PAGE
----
There are three possible answers to this question. Those who believe in a god or gods usually claim that before an individual is created, he/she does not exist, then he/she comes into being through the will of a god. He/she lives their life and then, according to what they believe or do in their life, they either go to eternal heaven or hell.
A few months ago, in sun-drenched, seemingly timeless July, my eighty-eight year old mother-in-law, Norma, entertained her long-time friend, Marvin, also an octogenarian and a recent widower. The setting was the front porch of an old homestead in a small village in northern New York where both had lived for more than half a century.
This teaching appears in the March-April, 1997 issue of Mandala, the newsmagazine of the FPMT. Reflecting on impermanence and death in itself is not really a big deal, but thinking about it because of what follows after the death is important. If there is negative karma, then there are the lower realms of unimaginable sufferings, and this is something that can be stopped immediately.
This is a study of the practices that Vietnamese lay Buddhists make to prepare their next life. It recounts two personal stories of my parents, whose deaths reflect the two traditional practices among of ordinary Vietnamese Buddhists. As a result, the stories of my parents’ deaths mirror the major issues that Vietnamese Buddhists in general face in their preparation for the next life. Their lives and religious practices not only underline some of the teachings generally seen in East Asian Buddhism, but also reflect the basic beliefs of Pure Land Buddhism which widely practiced in Vietnam. Their stories, in one way, are a personal matter the family members may keep in their private memories. Yet, looking on the broadest perspective, they reflect two major elements commonly seen in Vietnamese Buddhist communities.
As a Vietnamese Buddhist monk, working as a Buddhist chaplain at several of Melbourne's hospitals and as well as Melbourne assessment prison, I have witnessed many personal tragedies faced by the living and of course the very process of dying and that of death and many of these poor people faced their death with fear, with misery and pain before departing this world. With the images of all these in my mind, on this occasion, I wish to share my view from the perspective of a Buddhist and we hope that people would feel far more relaxed in facing this inevitable end since it is really not the end of life, according to our belief.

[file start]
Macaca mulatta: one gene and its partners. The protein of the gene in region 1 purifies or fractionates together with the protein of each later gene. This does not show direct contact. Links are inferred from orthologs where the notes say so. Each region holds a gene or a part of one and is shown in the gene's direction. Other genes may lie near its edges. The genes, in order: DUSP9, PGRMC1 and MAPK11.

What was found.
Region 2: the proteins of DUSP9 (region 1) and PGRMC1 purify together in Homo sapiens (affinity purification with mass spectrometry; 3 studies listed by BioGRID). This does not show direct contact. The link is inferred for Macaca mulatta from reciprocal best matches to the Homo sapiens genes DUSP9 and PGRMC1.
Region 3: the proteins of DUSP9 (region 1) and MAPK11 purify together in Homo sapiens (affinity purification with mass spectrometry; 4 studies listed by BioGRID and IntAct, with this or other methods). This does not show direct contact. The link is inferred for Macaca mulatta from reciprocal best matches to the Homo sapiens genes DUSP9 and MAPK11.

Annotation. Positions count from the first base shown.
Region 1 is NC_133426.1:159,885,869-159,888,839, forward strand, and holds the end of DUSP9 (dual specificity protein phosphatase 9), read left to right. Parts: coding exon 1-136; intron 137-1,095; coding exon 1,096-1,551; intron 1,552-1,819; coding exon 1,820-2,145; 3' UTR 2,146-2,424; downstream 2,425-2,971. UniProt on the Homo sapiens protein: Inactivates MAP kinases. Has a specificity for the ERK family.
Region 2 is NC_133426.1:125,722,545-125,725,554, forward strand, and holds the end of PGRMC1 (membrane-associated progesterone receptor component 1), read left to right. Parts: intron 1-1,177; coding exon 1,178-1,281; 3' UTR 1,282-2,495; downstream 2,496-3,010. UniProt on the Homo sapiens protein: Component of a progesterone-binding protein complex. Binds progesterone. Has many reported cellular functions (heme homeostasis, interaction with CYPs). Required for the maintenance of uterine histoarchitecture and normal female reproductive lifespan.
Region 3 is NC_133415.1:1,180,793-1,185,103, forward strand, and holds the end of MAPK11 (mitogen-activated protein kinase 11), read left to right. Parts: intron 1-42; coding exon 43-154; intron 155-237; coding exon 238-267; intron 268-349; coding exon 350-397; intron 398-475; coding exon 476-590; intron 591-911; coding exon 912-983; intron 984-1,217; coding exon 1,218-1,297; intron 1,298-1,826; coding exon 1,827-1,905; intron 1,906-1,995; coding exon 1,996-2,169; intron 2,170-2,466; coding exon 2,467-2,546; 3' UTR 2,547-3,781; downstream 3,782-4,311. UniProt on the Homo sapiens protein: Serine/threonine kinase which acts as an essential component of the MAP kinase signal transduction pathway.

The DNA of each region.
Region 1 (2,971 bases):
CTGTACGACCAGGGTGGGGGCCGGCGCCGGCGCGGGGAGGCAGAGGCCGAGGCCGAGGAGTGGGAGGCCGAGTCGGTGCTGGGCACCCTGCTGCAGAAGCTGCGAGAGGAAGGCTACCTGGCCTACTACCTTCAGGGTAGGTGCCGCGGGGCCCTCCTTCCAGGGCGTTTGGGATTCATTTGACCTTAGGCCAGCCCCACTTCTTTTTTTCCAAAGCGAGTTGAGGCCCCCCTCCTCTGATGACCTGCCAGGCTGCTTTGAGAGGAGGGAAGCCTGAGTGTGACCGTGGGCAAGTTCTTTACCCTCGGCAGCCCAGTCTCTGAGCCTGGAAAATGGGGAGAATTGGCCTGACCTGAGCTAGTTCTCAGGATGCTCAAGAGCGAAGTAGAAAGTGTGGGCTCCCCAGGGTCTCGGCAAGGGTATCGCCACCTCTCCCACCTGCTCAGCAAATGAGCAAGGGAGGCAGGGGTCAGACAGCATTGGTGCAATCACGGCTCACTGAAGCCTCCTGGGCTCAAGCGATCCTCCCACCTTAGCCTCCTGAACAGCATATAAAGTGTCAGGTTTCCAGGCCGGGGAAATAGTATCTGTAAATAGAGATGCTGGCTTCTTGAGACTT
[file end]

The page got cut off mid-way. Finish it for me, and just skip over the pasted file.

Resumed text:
One day, Little Pebble went to his teacher, and said, ‘Master, my friend’s dog Tiger died.’
The look on Little Pebble’s face told the old monk that he was troubled. ‘Little one, do you have any questions?’
‘Master, where did Tiger go?’
‘Where did you come from?’ asked the old monk.
‘From my mummy’s tummy.’
‘And where did Mummy come from?’
Little Pebble couldn’t think of an answer.
The Master regarded his young disciple for a moment, then said, ‘Remember, when you made shapes with mud and named them Mummy, Daddy, Master?’
No matter who we are – pop star, nurse, teacher, real estate magnate, gardener, atheist, CEO, secretary, road sweeper, agnostic, film critic, Buddhist, home maker – each and every one of us will die. We have no choice, no alternative option, no wiggle room. Death is inevitable. So why do so few of us even think about death, let alone make any effort to prepare ourselves for it?
In his new book, 'Living is Dying', Dzongsar Khyentse Rinpoche offers a broad spectrum of advice about how to prepare for dying, death and beyond no matter who you are. Inspired by nearly one hundred questions that were put to him by friends and students, Rinpoche describes how to:
prepare for our own death
help, comfort and guide a dying friend or loved one
approach the moment of death
navigate the bardos (intermediate states)
guide the dead
help loved ones who have died
We acknowledge that Mr. Williams (Bill) Brian Williams, who was born in Philip Island, Victoria, Australia, on October 19, 2017, aged 80 years old, will be sadly missed and has contributed significantly to your families.
On behalf of Quang Duc Monastery, we want to share your families' sorrow and wish to convey our support and sympathy during this sad time for your mother, Mrs Kay Williams and your family.
The grief you are experiencing is hard to bear at any time, but please remember that we are with you, and anxious to help lighten your load.
May your father be reborn in Sukhavati, Amitabha Buddha's Pure Land of Ultimate Bliss, may you be filled with faith and hope even in the midst of inescapable grief. This is the prayer of your masters and friends.